Now we’re firmly into the New Year and I make the return trip to Plymouth after the Xmas break, I can’t help but reflect on my first semester studying my masters. I often find having a break away from the city gives me a bit of a fresh perspective on my life in Plymouth and I thought I’d use my train journey to get a few of my thoughts down for this blog post.
Firstly, it’s a cliché I know… but time has really flown by. September simultaneously feels like forever and only a few weeks ago. The masters is an intense period of study, whilst lecture time itself is only a portion of that, there is a considerable amount of reading and coursework that we are expected to complete which is very demanding on the rest of our time. That’s to be expected of course, there’s a lot to learn in a short space of time, and time management is a really important skill to develop in order to keep up with it all. Deadlines come round quick and the months fly by fast. When I think about it though, I have really learnt a lot in a short space of time, and from having next to no knowledge of the UK planning system at the beginning, I feel like I’ve come a long way.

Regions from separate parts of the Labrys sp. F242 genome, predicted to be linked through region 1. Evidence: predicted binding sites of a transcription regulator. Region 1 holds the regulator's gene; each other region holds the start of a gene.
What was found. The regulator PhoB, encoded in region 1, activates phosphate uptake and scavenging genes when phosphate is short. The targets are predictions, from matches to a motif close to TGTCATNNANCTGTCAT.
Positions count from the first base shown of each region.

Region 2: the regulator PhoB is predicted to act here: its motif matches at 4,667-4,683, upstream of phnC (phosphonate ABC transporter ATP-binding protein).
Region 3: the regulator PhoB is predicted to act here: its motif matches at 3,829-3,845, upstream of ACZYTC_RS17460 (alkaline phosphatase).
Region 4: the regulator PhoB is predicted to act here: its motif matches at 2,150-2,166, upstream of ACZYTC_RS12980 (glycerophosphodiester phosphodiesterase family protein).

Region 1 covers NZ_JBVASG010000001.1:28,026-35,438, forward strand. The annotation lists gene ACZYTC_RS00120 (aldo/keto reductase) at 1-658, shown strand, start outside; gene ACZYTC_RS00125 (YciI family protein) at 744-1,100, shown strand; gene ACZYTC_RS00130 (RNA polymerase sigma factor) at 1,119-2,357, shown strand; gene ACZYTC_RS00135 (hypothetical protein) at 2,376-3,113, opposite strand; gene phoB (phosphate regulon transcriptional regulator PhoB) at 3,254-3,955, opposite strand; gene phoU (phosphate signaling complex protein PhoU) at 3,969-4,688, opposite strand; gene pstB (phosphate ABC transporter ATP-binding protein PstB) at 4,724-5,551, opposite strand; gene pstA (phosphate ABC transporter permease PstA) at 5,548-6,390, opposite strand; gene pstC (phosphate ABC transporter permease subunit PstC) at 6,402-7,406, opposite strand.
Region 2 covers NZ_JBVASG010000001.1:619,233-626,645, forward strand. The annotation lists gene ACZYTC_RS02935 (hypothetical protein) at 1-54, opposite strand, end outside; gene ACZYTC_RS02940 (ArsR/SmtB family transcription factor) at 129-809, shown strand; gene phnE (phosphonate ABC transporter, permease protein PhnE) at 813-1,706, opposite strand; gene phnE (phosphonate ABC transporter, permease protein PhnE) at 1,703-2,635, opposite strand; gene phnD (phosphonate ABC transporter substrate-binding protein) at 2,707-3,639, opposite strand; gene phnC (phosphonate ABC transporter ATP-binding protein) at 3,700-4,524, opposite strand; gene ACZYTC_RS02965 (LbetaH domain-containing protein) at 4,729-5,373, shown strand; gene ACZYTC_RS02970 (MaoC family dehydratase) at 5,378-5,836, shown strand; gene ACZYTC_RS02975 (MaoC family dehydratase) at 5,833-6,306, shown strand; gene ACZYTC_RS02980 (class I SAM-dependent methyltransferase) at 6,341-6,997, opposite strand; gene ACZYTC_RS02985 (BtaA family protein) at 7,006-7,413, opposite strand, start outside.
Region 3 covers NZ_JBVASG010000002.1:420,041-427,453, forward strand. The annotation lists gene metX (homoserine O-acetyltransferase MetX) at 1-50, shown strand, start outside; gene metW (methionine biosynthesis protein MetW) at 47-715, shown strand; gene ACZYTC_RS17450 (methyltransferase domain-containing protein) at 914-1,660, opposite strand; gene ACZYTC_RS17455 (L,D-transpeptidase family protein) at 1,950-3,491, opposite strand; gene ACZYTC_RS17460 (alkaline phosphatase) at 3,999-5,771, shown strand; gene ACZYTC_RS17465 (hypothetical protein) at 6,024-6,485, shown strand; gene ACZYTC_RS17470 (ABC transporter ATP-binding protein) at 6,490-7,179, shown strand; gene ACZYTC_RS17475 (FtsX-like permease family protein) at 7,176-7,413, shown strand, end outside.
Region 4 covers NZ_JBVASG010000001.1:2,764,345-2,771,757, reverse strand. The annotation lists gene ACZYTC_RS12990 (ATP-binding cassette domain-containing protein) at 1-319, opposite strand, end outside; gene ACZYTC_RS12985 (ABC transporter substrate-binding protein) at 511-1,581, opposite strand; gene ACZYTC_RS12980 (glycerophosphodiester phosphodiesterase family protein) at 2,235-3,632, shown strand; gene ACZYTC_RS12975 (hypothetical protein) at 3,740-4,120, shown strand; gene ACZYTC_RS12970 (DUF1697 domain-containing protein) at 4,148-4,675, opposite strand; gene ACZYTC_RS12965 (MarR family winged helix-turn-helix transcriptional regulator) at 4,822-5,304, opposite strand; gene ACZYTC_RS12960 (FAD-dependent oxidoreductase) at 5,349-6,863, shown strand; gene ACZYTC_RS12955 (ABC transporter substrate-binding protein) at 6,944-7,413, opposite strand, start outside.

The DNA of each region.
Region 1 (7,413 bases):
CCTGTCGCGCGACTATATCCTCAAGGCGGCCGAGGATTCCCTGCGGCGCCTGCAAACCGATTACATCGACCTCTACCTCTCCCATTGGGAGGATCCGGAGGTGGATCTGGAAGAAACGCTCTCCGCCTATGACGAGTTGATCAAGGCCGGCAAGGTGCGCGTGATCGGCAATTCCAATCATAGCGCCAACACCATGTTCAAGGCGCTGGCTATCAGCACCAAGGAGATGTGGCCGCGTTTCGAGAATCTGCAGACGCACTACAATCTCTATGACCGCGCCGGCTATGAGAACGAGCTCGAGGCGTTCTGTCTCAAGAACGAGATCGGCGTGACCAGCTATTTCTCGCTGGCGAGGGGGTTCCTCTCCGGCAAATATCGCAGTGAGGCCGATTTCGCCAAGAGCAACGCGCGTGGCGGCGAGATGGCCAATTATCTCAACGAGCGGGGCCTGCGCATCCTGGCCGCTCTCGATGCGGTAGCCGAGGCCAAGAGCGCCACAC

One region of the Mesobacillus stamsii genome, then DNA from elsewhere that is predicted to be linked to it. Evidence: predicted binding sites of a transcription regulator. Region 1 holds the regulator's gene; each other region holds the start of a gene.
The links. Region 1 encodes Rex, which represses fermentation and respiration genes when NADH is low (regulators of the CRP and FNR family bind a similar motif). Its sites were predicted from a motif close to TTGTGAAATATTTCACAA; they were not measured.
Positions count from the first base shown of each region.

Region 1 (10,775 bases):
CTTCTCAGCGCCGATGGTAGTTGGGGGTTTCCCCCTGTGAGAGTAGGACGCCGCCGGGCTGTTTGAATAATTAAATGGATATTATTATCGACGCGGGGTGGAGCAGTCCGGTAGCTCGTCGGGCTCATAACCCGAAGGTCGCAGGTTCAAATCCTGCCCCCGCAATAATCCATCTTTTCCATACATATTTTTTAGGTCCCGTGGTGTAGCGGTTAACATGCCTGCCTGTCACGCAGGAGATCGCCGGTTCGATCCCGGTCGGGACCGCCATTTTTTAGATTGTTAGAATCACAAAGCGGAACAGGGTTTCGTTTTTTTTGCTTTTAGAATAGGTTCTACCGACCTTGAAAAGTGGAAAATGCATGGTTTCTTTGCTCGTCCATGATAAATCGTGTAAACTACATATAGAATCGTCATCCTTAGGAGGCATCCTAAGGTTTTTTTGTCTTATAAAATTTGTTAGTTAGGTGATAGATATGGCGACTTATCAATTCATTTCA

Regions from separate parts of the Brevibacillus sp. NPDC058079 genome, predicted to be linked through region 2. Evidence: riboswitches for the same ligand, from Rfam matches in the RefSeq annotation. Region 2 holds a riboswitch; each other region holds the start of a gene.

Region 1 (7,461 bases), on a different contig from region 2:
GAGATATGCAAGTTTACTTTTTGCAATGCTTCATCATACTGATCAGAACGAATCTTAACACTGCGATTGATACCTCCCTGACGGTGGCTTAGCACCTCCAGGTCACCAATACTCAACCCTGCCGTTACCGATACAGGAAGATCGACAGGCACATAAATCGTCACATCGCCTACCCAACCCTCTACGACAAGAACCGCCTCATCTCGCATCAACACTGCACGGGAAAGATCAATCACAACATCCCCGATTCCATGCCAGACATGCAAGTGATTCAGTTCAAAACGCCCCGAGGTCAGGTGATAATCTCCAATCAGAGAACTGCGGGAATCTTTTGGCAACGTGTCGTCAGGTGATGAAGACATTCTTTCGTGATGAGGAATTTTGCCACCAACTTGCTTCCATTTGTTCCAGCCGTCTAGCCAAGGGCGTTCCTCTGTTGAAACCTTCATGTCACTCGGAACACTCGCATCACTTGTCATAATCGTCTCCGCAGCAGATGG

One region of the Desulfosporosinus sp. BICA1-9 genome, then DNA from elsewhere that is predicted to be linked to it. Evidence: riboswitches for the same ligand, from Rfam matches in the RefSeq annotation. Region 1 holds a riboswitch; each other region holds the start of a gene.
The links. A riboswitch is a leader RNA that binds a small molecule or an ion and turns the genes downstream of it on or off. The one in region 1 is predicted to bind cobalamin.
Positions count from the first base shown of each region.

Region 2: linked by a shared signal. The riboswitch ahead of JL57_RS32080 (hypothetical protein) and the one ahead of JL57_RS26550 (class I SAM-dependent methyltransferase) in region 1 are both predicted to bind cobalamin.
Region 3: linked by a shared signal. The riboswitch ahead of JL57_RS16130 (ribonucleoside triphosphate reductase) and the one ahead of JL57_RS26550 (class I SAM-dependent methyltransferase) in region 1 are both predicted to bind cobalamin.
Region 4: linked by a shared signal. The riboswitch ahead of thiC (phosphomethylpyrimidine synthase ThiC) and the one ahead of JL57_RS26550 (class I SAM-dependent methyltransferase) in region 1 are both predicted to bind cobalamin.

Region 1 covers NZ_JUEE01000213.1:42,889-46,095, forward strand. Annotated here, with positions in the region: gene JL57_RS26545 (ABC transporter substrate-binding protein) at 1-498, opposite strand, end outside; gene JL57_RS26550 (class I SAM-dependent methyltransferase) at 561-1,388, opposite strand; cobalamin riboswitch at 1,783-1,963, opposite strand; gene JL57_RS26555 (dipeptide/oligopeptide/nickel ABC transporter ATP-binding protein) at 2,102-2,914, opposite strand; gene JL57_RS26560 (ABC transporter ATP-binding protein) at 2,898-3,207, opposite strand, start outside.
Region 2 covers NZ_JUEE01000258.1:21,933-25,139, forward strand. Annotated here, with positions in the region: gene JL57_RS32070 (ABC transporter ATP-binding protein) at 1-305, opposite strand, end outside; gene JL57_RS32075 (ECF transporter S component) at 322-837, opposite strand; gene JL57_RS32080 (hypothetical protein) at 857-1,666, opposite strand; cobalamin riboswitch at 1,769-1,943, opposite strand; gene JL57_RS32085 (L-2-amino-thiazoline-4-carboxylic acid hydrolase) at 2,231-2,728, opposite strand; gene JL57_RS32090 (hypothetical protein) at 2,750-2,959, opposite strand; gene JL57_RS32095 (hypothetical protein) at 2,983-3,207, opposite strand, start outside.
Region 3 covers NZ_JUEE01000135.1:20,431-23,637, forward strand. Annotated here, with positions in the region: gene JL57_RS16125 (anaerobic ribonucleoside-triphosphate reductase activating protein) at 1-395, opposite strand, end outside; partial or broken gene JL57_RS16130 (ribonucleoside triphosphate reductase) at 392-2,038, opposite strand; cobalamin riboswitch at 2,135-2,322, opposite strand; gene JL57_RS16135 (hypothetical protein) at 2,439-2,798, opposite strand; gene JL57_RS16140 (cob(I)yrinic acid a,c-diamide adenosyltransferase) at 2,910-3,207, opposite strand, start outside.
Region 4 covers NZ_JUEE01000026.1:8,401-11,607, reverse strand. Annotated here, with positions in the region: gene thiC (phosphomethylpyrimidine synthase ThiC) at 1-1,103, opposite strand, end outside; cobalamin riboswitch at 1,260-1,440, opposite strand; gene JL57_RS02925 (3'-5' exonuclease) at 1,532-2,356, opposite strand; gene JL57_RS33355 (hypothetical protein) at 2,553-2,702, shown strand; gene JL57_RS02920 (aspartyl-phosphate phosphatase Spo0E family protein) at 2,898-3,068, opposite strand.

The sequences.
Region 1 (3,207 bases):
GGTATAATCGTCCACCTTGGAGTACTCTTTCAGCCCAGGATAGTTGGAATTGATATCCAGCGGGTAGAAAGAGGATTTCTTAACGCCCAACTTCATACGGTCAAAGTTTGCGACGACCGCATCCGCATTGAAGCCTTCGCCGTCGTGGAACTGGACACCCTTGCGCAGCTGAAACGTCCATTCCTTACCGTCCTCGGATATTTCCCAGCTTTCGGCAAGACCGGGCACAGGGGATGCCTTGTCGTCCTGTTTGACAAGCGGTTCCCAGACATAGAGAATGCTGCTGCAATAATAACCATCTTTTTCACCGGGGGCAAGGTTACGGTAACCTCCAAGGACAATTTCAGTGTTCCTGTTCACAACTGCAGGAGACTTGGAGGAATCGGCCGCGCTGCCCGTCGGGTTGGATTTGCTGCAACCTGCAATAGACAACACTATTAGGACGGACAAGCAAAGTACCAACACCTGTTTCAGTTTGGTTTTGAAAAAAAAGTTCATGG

This leads onto my next point, it’s good to learn again! I know that academia, and studying could be some people’s idea of a nightmare and but for me, I forgot how much I enjoyed learning new things and having my point of view and opinions of the world challenged. As I already said, I came onto the masters knowing very little about what an urban/rural planner does or why the planning system is so important. I know a lot more than I did, and could probably explain all that pretty well now, but I’m under no illusion that there is still so much to get my head around! Planning affects everything and everyone and has the capacity to impact upon so many of the economic, social and environmental dimensions that influence all of us. It really feels like I’ve only just begun to scratch the surface, and that’s exciting for me.
In terms of coming back to education, and as a few of my earlier posts have touched upon, I also feel that the resources and support in making that transition back to uni have been really accessible and varied so as to best meet my own personal needs. A few weeks ago I had a meeting with a careers advisor who is part of the in-house careers team at Plymouth and the meeting was really helpful in giving me some hints and pointers in how I could maximise my limited time to start looking for jobs for when I complete the programme. Any time that I feel like I need someone to look over my c.v or help me with a particular job application, I only need to ring up or drop in to their office to make an appointment and I can usually see someone that day.
The first semester has certainly been a challenge (as I’d kind of expected), but I’ve never felt too out of my depth and as my train speeds me back through the South West to get back to work after the break, I’m feeling quietly optimistic ready to get stuck back in to the next leg of the programme!